2021-2013: Russia to chair Arctic Council
Russian Foreign Minister Sergei Lavrov visited Reykjavik and attended a meeting marking the 25th anniversary of the Arctic Council. He urged other countries not to bring confrontation into the work of the organization.
According to Lavrov, states responsible for the future of the polar region can skillfully manage it only through concerted efforts. Russia, he pointed out, advocates expanded dialogue.
“The Arctic Council is a unique forum where the member states are not divided into “us and them”; decisions are adopted by consensus, and the interests of the indigenous people of the North, who sit at the same table with representatives of the member states, are taken into account,” Sergei Lavrov said.
He recalled that Russia would assume the chairmanship of the Arctic Council this year. In this connection, Russia which accounts for one-third of the Arctic region, plans to continue the development of the region’s social, economic and nature conservation. According to the diplomat, efforts to improve people’s well-being and the quality of their lives are the main goal of work in this direction.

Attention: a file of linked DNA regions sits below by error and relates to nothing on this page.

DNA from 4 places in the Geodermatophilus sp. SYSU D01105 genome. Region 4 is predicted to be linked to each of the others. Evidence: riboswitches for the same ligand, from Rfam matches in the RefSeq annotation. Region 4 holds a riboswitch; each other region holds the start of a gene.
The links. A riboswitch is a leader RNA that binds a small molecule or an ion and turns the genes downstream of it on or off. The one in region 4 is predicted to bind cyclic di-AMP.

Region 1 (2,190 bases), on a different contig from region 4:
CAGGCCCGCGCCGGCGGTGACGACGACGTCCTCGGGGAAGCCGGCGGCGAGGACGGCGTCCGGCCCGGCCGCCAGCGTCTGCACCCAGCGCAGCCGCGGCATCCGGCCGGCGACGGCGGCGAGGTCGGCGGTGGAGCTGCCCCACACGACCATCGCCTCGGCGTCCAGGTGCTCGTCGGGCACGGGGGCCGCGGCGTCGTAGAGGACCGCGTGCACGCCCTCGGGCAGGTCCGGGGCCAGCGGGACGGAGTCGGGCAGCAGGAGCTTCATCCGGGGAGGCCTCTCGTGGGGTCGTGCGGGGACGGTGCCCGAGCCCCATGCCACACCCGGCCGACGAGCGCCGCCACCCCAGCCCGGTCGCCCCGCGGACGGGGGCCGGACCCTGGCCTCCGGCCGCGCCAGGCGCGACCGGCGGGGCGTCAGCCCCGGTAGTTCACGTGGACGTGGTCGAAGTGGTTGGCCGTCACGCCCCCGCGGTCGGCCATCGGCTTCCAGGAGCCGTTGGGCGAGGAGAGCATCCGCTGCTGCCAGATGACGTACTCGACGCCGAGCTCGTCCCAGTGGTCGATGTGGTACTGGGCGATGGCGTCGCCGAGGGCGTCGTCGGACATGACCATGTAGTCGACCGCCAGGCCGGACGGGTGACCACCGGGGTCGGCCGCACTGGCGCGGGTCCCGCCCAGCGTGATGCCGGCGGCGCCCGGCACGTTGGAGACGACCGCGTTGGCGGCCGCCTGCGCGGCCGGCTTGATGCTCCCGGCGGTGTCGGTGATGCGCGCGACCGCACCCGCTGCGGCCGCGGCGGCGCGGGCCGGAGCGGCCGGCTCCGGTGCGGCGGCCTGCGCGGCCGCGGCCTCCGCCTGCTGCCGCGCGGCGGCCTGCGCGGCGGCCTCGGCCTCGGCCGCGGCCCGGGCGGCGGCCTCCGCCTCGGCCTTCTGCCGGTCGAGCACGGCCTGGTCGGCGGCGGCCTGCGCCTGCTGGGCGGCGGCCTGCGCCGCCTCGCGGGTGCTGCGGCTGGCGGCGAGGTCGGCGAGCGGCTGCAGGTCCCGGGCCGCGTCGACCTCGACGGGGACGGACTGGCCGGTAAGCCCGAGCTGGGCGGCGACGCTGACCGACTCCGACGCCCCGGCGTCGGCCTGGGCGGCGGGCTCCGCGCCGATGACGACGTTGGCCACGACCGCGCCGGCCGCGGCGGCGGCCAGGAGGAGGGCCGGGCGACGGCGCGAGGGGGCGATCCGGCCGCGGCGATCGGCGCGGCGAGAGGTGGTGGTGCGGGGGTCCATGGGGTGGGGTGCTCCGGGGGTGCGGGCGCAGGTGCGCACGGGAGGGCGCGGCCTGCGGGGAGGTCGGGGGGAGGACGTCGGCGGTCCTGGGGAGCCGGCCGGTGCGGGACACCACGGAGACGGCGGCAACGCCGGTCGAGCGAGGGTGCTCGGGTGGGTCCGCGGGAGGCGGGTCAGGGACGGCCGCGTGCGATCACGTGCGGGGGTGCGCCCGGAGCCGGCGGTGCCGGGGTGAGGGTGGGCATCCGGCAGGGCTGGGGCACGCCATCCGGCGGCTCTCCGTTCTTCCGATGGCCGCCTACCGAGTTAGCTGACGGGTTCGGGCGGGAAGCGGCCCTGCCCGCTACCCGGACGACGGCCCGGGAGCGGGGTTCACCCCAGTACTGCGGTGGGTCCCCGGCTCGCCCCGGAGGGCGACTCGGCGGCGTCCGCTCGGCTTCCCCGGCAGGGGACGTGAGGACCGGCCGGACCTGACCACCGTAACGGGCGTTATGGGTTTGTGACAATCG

Those attending the Reykjavik meeting also approved a regional development strategy for a period of the next ten years. Lavrov explained that it was intended to prepare the polar region for all-out climate change to the greatest possible extent, and to minimize human impact on the environment. Some state projects will aim to preserve the cultural, historical and linguistic heritage of Northern ethnic groups.
This is the first long-term planning document for the Arctic Eight, namely, Russia, Denmark, Sweden, Norway, Finland, Canada, the United States and Iceland.
There were plans to approve the strategy in 2019, during Finland’s chairmanship, but the US position prevented this from happening.